So maybe I’m disclosing more about myself than anyone really wants to know, but I’ve never understood our society’s pre-occupation with sex. I think of sex in much the same terms as I think of a game of pickup beach volleyball – a lot of fun if you have the opportunity, but if it doesn’t happen I’ll find something else to do with my time. My casual attitude about the whole venture stands, at least to my eye, in sharp contrast with piously intoned truisms that come from all corners of society – that sex is a deep and profound part of the human experience, that expressing your sexuality is a fundamental human right, that a person’s sexual identity is an intrinsic part of who they are. Maybe it’s a facet of hetero/cis privilege, but I just can’t get that fired up about the subject.
That being said, there are fewer people who obsess over sex more than religious folks. To be sure, most religious people are just as laissez fucke about other people’s sex lives as I am, but if you want to find people with a level of obsession that borders on the psychotic, you need look no further than religious hardliners. The scriptures are replete with proscriptions about where, when, how, how often, with whom, and exactly how terrible you should feel about yourself afterward. Some folks think that this is an issue of population control – that by controlling this oh-so-crucial component of human life, religious authority can tighten their grip on every aspect of human life. As you might conclude from my first paragraph, I am less than convinced. … Continue Reading
I don’t envy the Pope. While sure, it would be nice to wield as much power and influence as he does, it would come at the price of getting hated on by a pretty significant portion of the world. I suppose he tries to balance it out by focussing on his legion of sycophants blowing white smoke up his ass, but at some point you’d imagine he gets a bit down on himself for having to be such a prick all the time. If I’m rude or incivil to someone who, perhaps upon reflection, maybe doesn’t deserve the sharp side of my tongue, it follows me around for days. I can only imagine what it must be like to know you’re responsible for the deaths of millions of poor children and women following your boneheaded advice about condoms (for fear of hell).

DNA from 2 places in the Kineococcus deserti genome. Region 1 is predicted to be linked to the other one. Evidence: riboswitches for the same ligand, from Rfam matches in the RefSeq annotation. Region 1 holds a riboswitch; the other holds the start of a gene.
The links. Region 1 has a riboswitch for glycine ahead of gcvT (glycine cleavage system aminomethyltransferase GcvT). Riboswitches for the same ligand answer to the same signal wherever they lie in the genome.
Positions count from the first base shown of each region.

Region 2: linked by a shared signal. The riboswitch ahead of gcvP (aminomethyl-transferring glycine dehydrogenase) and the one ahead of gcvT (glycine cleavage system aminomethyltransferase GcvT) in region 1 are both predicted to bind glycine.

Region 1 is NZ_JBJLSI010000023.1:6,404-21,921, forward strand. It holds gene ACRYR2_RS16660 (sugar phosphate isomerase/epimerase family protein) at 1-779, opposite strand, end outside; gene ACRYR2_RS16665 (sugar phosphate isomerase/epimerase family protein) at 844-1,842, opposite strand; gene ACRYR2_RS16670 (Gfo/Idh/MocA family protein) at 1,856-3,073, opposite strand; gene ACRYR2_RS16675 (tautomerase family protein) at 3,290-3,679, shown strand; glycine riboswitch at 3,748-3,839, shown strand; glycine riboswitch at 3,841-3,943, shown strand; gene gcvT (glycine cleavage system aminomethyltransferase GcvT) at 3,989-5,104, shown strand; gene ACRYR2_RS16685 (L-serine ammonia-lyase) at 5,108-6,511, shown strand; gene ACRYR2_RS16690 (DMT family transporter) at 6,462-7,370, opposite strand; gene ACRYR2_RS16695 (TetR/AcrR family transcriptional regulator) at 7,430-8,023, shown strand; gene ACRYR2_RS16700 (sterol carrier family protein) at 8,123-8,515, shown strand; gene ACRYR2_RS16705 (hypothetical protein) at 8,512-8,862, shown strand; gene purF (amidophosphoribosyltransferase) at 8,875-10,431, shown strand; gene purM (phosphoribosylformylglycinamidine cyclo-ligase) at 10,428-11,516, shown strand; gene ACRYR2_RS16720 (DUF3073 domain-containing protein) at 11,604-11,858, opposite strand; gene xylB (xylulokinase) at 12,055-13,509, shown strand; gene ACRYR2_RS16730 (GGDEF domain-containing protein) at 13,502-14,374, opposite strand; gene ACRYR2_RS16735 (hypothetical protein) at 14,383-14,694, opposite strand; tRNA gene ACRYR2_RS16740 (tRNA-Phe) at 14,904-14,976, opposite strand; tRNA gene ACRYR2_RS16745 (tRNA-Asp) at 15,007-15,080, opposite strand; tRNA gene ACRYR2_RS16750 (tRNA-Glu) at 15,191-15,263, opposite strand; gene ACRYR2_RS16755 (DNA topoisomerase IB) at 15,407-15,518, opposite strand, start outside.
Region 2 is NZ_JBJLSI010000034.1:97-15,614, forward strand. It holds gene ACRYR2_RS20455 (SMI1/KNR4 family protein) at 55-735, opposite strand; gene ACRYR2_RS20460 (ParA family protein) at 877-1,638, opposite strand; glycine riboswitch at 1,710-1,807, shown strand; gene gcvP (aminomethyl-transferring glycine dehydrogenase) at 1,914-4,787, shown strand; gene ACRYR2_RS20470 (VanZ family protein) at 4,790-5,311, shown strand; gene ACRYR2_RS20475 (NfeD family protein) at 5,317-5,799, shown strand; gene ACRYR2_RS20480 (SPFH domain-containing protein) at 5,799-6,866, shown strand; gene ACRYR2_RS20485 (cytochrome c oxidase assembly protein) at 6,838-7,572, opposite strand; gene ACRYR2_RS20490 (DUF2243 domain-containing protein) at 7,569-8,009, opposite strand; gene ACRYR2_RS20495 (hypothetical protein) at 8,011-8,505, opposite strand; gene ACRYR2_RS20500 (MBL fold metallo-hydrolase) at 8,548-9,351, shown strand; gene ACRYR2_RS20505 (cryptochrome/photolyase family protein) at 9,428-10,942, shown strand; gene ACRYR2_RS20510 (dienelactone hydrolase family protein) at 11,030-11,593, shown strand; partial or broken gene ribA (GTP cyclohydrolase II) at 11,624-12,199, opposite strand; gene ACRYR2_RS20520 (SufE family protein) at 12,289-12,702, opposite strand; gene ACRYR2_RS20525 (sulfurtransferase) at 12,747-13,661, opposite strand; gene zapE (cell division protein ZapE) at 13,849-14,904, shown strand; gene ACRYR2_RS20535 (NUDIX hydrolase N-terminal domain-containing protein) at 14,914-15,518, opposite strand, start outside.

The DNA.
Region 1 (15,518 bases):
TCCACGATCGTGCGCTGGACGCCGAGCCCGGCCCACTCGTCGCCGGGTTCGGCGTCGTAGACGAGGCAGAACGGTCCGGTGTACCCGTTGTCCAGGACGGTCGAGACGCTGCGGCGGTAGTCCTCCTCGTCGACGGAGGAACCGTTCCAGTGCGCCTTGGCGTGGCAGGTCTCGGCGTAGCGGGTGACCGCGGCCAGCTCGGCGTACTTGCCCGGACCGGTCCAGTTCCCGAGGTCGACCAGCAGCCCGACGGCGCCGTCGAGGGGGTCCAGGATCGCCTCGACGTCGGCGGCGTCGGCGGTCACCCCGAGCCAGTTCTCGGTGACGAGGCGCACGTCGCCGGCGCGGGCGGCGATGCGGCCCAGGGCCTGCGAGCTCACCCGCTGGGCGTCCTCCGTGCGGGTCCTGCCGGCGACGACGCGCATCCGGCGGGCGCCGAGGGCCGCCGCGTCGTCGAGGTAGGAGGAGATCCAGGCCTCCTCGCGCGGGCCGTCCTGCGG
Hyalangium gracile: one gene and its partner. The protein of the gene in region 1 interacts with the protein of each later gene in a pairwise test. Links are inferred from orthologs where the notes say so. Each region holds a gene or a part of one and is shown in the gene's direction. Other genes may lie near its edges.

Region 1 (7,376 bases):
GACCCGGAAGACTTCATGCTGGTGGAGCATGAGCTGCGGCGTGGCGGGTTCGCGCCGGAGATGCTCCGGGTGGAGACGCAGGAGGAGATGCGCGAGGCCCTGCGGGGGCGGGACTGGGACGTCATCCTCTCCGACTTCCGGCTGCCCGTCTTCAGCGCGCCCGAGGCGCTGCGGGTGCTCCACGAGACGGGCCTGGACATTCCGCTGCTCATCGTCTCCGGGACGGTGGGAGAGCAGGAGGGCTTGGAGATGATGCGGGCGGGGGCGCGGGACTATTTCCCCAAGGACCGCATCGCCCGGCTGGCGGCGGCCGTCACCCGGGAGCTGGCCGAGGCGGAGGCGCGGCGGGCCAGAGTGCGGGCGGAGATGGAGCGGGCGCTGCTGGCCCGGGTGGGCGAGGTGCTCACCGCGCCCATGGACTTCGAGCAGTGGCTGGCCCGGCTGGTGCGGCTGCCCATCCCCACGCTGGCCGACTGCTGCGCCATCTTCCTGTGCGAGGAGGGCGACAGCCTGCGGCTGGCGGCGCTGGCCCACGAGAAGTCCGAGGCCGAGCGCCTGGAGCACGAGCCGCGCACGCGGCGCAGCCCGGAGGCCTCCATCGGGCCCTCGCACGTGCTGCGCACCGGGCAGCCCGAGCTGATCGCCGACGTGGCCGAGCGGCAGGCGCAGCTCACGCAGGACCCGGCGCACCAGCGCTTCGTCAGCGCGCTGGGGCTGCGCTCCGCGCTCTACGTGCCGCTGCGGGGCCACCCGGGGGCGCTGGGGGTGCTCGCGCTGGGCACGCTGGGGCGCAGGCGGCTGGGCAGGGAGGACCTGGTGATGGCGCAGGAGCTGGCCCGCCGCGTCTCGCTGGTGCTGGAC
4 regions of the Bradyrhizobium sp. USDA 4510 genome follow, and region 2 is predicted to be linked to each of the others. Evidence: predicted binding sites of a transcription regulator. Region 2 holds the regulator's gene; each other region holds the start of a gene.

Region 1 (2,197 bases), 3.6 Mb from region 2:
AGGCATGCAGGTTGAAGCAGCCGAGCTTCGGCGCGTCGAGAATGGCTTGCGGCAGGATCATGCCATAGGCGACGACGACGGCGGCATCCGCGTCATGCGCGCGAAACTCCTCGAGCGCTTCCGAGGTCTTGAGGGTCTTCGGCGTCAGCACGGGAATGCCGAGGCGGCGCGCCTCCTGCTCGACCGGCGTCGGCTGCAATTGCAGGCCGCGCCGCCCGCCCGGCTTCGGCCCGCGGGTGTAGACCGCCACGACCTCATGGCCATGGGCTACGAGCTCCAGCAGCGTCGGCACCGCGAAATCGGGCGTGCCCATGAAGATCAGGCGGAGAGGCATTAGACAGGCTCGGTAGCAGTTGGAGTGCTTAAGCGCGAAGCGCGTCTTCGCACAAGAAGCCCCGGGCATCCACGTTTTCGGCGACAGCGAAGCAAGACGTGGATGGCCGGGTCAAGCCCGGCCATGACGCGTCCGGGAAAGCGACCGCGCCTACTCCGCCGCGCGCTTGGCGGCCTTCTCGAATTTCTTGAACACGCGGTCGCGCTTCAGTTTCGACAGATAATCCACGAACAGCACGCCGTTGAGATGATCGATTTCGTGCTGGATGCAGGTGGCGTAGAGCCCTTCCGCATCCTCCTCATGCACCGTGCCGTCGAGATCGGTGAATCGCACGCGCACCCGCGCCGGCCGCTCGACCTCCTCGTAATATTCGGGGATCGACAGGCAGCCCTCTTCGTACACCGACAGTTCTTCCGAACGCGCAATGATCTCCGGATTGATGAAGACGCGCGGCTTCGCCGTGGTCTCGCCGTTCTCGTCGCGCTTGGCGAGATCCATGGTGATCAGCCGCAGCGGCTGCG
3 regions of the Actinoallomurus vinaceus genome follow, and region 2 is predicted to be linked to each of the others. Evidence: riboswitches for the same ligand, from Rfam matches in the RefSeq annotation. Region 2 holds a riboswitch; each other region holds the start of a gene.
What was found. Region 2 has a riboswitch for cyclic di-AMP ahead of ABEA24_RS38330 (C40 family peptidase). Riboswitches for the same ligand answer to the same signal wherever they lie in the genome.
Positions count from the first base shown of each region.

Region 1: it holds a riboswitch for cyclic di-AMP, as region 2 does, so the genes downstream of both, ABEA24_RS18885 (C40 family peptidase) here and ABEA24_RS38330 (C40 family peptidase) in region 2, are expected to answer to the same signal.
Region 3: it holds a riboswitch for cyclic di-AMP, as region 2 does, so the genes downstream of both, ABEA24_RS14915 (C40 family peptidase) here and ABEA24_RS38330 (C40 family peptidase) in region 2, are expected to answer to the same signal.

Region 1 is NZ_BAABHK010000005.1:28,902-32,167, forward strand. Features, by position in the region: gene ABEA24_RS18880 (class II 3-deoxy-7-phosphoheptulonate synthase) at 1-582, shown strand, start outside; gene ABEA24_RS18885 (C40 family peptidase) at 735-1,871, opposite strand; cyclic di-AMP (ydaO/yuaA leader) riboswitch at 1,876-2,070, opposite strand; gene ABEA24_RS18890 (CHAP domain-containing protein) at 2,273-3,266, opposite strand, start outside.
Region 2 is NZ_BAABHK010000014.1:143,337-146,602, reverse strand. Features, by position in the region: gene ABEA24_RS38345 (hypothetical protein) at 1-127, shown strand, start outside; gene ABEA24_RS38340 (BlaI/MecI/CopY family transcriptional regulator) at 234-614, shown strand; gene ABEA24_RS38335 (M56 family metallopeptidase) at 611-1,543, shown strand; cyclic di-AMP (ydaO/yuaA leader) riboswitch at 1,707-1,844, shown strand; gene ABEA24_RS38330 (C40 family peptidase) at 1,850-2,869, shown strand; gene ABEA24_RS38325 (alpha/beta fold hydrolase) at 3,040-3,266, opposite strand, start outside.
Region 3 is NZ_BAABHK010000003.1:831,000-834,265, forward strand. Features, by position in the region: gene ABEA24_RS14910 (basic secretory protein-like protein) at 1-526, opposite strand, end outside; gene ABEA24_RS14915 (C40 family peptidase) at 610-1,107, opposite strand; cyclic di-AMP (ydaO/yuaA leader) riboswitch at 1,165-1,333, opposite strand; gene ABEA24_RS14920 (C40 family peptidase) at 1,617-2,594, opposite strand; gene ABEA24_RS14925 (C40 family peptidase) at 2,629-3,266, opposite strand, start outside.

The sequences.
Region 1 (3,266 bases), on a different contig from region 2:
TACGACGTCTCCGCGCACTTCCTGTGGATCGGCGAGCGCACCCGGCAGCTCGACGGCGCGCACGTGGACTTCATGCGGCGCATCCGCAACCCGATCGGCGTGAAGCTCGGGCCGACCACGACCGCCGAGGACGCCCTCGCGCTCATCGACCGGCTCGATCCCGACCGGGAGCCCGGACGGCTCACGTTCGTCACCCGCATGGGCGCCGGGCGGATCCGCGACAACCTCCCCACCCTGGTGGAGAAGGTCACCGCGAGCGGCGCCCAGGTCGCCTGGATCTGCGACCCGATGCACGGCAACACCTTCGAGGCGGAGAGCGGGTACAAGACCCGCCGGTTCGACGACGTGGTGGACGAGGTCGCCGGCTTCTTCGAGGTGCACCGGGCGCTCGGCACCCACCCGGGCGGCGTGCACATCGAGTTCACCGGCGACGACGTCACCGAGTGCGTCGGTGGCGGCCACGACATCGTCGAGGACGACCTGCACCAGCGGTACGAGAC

Add to that the fact that you’re primarily responsible for an organization whose edifice is rapidly crumbling, particularly among places where the public education systems (which your organization had a hand in building, let’s not forget) are paying off and churning out critical thinkers. Perhaps the only organization in the world with worse PR problems than British Petroleum. An organization whose public face (besides yours) is that of ludicrous and notoriously unpopular failed U.S. presidential candidates. An organization that is the punchline to pretty much every paedophilia joke under the
son sun, a reputation for which you made a significant contribution.
No I can’t imagine it’s easy wearing the big pointy hat. Not only do you have to carry around this completely justified international hatred, but you have to do it whilst simultaneously digging holes deeper and deeper for your organization to sink into. After all, what kind of religious institution learns to change with the times and find new ways of doing things without relying on centuries-old practices rooted in patriarchial attitudes and zealous political gamesmanship? Certainly not the Catholic Church: … Continue Reading
So there is a bit of a back-and-forth happening between Greta Christina and newly-minted FTBorg Taslima Nasreen. Ms. Nasreen wrote a piece essentially equating all sex work with exploitative slavery. Greta, a long-time sex work advocate, disagrees with a great deal of Taslima’s piece. So do I, for the record. However, I found it more than a little interesting and opportune that this issue has come up. Some of you will remember my buddy T who guest-wrote a great piece following the news of the Ontario Supreme Court’s decision to decriminalize brothels. T and I were going back and forth on a longer piece about the strengths and weaknesses of Sweden’s model governing sex work. Since Ms. Nasreen specifically name-checks Sweden numerous times in her piece, I thought it would be the perfect time for T to publish this work.
Hir thoughts below the fold: … Continue Reading